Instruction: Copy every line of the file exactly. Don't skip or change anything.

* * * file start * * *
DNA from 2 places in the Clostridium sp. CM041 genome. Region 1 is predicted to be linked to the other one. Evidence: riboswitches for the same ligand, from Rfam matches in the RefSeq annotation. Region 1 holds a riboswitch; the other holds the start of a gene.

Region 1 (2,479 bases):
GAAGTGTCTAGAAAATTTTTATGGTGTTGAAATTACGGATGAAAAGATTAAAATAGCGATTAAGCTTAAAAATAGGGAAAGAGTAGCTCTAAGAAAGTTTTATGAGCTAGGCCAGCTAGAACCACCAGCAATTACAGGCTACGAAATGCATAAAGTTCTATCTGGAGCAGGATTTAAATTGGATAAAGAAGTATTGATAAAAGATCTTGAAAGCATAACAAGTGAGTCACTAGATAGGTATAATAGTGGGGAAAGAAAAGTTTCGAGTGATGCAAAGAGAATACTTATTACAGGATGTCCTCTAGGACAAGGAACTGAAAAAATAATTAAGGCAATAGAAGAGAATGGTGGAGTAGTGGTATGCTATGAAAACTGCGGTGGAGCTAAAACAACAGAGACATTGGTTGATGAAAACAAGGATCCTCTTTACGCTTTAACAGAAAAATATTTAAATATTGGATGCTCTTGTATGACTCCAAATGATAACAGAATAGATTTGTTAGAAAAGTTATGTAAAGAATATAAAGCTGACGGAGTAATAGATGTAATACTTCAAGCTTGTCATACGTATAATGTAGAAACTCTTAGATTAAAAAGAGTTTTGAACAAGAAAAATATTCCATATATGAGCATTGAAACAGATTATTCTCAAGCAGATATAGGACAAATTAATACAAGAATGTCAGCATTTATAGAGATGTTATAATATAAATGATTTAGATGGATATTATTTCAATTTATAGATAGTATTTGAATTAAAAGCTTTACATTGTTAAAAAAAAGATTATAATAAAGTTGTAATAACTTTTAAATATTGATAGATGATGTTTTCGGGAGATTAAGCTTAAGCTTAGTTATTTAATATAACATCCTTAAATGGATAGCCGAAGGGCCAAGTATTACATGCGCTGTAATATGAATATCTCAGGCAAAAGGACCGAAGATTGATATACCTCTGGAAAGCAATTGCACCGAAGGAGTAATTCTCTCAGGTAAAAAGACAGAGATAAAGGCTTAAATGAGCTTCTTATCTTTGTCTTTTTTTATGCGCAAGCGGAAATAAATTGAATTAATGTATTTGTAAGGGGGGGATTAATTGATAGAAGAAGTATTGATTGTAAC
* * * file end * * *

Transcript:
DNA from 2 places in the Clostridium sp. CM041 genome. Region 1 is predicted to be linked to the other one. Evidence: riboswitches for the same ligand, from Rfam matches in the RefSeq annotation. Region 1 holds a riboswitch; the other holds the start of a gene.

Region 1 (2,479 bases):
GAAGTGTCTAGAAAATTTTTATGGTGTTGAAATTACGGATGAAAAGATTAAAATAGCGATTAAGCTTAAAAATAGGGAAAGAGTAGCTCTAAGAAAGTTTTATGAGCTAGGCCAGCTAGAACCACCAGCAATTACAGGCTACGAAATGCATAAAGTTCTATCTGGAGCAGGATTTAAATTGGATAAAGAAGTATTGATAAAAGATCTTGAAAGCATAACAAGTGAGTCACTAGATAGGTATAATAGTGGGGAAAGAAAAGTTTCGAGTGATGCAAAGAGAATACTTATTACAGGATGTCCTCTAGGACAAGGAACTGAAAAAATAATTAAGGCAATAGAAGAGAATGGTGGAGTAGTGGTATGCTATGAAAACTGCGGTGGAGCTAAAACAACAGAGACATTGGTTGATGAAAACAAGGATCCTCTTTACGCTTTAACAGAAAAATATTTAAATATTGGATGCTCTTGTATGACTCCAAATGATAACAGAATAGATTTGTTAGAAAAGTTATGTAAAGAATATAAAGCTGACGGAGTAATAGATGTAATACTTCAAGCTTGTCATACGTATAATGTAGAAACTCTTAGATTAAAAAGAGTTTTGAACAAGAAAAATATTCCATATATGAGCATTGAAACAGATTATTCTCAAGCAGATATAGGACAAATTAATACAAGAATGTCAGCATTTATAGAGATGTTATAATATAAATGATTTAGATGGATATTATTTCAATTTATAGATAGTATTTGAATTAAAAGCTTTACATTGTTAAAAAAAAGATTATAATAAAGTTGTAATAACTTTTAAATATTGATAGATGATGTTTTCGGGAGATTAAGCTTAAGCTTAGTTATTTAATATAACATCCTTAAATGGATAGCCGAAGGGCCAAGTATTACATGCGCTGTAATATGAATATCTCAGGCAAAAGGACCGAAGATTGATATACCTCTGGAAAGCAATTGCACCGAAGGAGTAATTCTCTCAGGTAAAAAGACAGAGATAAAGGCTTAAATGAGCTTCTTATCTTTGTCTTTTTTTATGCGCAAGCGGAAATAAATTGAATTAATGTATTTGTAAGGGGGGGATTAATTGATAGAAGAAGTATTGATTGTAAC